If you are ever trying to work out what hotfix a SQL Server 2000 build equates to, the Build Chart on the ASPFAQ website will certainly come in very handy. Not only does it list all the build numbers and the related hotfixes but also provided is a link to the associated KB Article. http://www.aspfaq.com/sql2000builds.asp.
The May edition of the WARDY IT SQL Server Newsletter has been e-mailed to everyone on the distribution list. For those not on the distribution list you can view the newsletter using the following URL http://www.wardyit.com/newsletters/may2005.htm.
To subscribe to the newsletter send an email to email@example.com.
Many of you may be aware that the Login Mode for SQL Server is stored in the Registry key HKLM\SOFTWARE\Microsoft\MSSQLServer\MSSQLServer (another good reason to ensure that the Registry is secured).
Where 1 = Windows Only Authentication and 2 = SQL Server and Windows Authentication.
If you have sufficient privileges in SQL Server but not in the registry then the Authentication mode is easy to change in the Properties of the server in Enterprise Manager, but when you have MSDE and no client tools how do you change the Authentication mode from Windows Only to SQL and Windows…Using osql (command line query analyser). The command below can be executed from the command line to change the Authentication mode on a SQL Server instance if you have permission to execute the Extended Stored Procedure xp_instance_regwrite (by default only sysadmin).
osql -E -Q”xp_instance_regwrite N’HKEY_LOCAL_MACHINE’, N’SOFTWARE\Microsoft\MSSQLServer\MSSQLServer’, ‘LoginMode’, N’REG_DWORD’, 2″
Below is a VBScript code sample illustrating how to use SQLDMO to generate a SQL script of all of the operators on a SQL Server instance to assist in migrating from one instance to another:
Const SQLDMOScript_Drops = 1
Const SQLDMOScript_Default = 4
Const SCRIPT_FILE = “c:\operators.txt”
Const ForWriting = 2
Set oSQLServer = CreateObject(“SQLDMO.SQLServer”)
Set oFSO = CreateObject(“Scripting.FileSystemObject”)
Set oFSOWrite = oFSO.OpenTextFile(SCRIPT_FILE, ForWriting, True)
oSQLServer.LoginSecure = True
For each op in oSQLServer.JobServer.Operators
txt = op.Script(SQLDMOScript_Drops + SQLDMOScript_Default)
Set oFSOWrite = Nothing
Set oSQLServer = Nothing
Recently a client of ours had the need to run a DTS Package on a scheduled basis to read an Outlook Mail Profile and perform some transformations on the mail messages before inserting them into a SQL Server table. Below is a VBScript code sample illustrating of how to read unread messages from an Outlook Mail Profile.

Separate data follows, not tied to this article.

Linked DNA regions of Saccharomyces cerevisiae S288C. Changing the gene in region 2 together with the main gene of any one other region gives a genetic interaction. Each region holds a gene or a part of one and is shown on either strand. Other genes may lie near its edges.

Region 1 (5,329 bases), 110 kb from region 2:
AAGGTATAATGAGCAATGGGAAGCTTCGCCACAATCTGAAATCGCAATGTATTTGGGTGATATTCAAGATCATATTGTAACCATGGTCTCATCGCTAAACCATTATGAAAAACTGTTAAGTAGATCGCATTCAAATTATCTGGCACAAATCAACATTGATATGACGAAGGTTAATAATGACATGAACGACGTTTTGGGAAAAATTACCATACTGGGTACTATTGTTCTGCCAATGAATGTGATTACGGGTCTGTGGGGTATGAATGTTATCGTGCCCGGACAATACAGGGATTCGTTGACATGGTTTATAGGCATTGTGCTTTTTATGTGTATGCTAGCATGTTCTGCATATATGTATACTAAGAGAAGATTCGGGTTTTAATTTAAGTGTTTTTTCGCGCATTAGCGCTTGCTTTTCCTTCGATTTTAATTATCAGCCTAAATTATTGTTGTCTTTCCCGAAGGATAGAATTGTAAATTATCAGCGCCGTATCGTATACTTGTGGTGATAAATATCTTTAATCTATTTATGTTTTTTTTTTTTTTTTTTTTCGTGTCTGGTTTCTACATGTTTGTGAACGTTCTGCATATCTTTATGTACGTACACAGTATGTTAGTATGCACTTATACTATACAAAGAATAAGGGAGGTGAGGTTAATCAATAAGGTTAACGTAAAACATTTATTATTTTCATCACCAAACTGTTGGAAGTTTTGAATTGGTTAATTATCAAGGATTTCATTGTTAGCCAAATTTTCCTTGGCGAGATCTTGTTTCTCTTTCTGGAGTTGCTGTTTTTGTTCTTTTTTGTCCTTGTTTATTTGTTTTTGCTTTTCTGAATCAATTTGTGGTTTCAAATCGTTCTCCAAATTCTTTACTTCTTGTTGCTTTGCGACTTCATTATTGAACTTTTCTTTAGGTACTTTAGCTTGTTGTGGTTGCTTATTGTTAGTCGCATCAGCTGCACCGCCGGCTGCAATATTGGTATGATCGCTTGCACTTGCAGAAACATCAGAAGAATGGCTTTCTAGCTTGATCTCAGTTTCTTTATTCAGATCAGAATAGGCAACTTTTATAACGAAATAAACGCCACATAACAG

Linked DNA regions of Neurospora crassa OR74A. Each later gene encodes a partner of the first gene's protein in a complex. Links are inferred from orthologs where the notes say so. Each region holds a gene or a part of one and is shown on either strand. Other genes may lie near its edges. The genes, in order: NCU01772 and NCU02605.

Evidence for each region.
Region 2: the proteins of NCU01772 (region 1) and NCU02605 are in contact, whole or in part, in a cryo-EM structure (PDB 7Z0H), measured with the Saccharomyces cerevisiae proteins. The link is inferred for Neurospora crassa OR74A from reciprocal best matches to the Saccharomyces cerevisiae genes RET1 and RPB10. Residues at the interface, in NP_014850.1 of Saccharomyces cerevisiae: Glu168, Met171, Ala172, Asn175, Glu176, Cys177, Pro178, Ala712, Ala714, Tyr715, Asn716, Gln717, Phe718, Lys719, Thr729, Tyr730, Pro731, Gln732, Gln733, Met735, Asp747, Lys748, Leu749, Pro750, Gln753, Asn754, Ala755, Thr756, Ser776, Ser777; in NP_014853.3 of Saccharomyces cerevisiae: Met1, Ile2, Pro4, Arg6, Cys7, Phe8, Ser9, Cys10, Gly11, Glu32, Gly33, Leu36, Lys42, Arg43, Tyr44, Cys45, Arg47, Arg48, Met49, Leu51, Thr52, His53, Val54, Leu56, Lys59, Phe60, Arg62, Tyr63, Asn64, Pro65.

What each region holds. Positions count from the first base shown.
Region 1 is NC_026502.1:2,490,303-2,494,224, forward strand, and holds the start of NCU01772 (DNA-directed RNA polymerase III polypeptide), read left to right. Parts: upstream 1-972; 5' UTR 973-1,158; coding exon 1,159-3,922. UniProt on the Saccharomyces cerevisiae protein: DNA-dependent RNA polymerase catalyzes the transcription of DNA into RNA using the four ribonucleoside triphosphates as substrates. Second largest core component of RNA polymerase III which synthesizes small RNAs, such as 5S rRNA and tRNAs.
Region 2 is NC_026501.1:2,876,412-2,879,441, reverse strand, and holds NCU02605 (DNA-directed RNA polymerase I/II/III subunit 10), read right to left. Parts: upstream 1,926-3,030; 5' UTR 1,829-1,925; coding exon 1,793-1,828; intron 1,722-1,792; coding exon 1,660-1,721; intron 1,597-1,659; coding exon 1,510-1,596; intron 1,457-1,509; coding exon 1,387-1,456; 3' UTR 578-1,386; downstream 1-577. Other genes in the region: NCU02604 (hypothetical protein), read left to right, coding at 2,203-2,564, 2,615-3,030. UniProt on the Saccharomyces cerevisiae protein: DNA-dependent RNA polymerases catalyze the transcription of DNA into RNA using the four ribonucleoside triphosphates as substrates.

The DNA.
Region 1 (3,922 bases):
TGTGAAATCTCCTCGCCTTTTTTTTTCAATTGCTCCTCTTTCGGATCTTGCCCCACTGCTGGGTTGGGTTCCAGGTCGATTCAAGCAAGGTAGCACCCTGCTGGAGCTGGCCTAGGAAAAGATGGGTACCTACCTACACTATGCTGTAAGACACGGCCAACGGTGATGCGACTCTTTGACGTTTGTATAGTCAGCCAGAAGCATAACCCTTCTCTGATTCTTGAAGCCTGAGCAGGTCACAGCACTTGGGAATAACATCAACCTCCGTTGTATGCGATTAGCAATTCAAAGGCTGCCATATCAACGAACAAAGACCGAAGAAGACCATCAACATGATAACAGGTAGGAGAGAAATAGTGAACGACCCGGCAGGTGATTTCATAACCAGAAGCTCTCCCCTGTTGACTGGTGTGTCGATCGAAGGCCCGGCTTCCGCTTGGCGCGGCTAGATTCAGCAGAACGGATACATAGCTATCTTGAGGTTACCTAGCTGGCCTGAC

Set oSession = CreateObject(“MAPI.Session”)
oSession.Logon “WARDY IT Solutions”, , True, True
Set oFolder = oSession.Inbox
Set oMessages = oFolder.Messages
Set oMsg = oMessages.GetFirst
While Not oMsg Is Nothing
If oMsg.Unread = True Then
strEmailFrom = oMsg.Sender.Address
strEmailBody = Trim(Replace(oMsg.Text, “‘”, “”””))
strEmailSubject = Trim(Replace(oMsg.Subject, “‘”, “””))
EmailRecivedDate = oMsg.TimeReceived
Set oMsg = oMessages.GetNext
Set oSession = Nothing
For those in Australia who are not aware Itzik Ben-Gan from Solid Quality Learning is in Australia promoting the launch of Solid Quality Learning’s training services in Australia. If you are interested in attending any of Itzik’s one day or User Group sessions then you still have time. Registration information can be found at http://www.sqlserver.org.au/itzik.aspx. If Itzik’s name sounds familiar then it is probably because you have read one of his many articles including his regular column in SQL Server Magazine on solving complex SQL problems using logic to produce efficient set-based queries.
Microsoft has found an issue with the final build of SQL Server 2000 SP4 that impacts customers who are running SQL Server 2000 with Address Windowing Extensions (AWE) support enabled. If you are utilising this configuration, you should not install SP4 as the amount of memory will be limited to less then 4GB regardless of how much physical memory is installed.
SQL Junkies has a interesting article by Rob Garrison regarding the performance difference between a script run on SQL Server 2000 and 2005 using identical hardware http://www.sqljunkies.com/Tutorial/077C7BEB-EB31-4A07-923D-BE309F59D0F8.scuk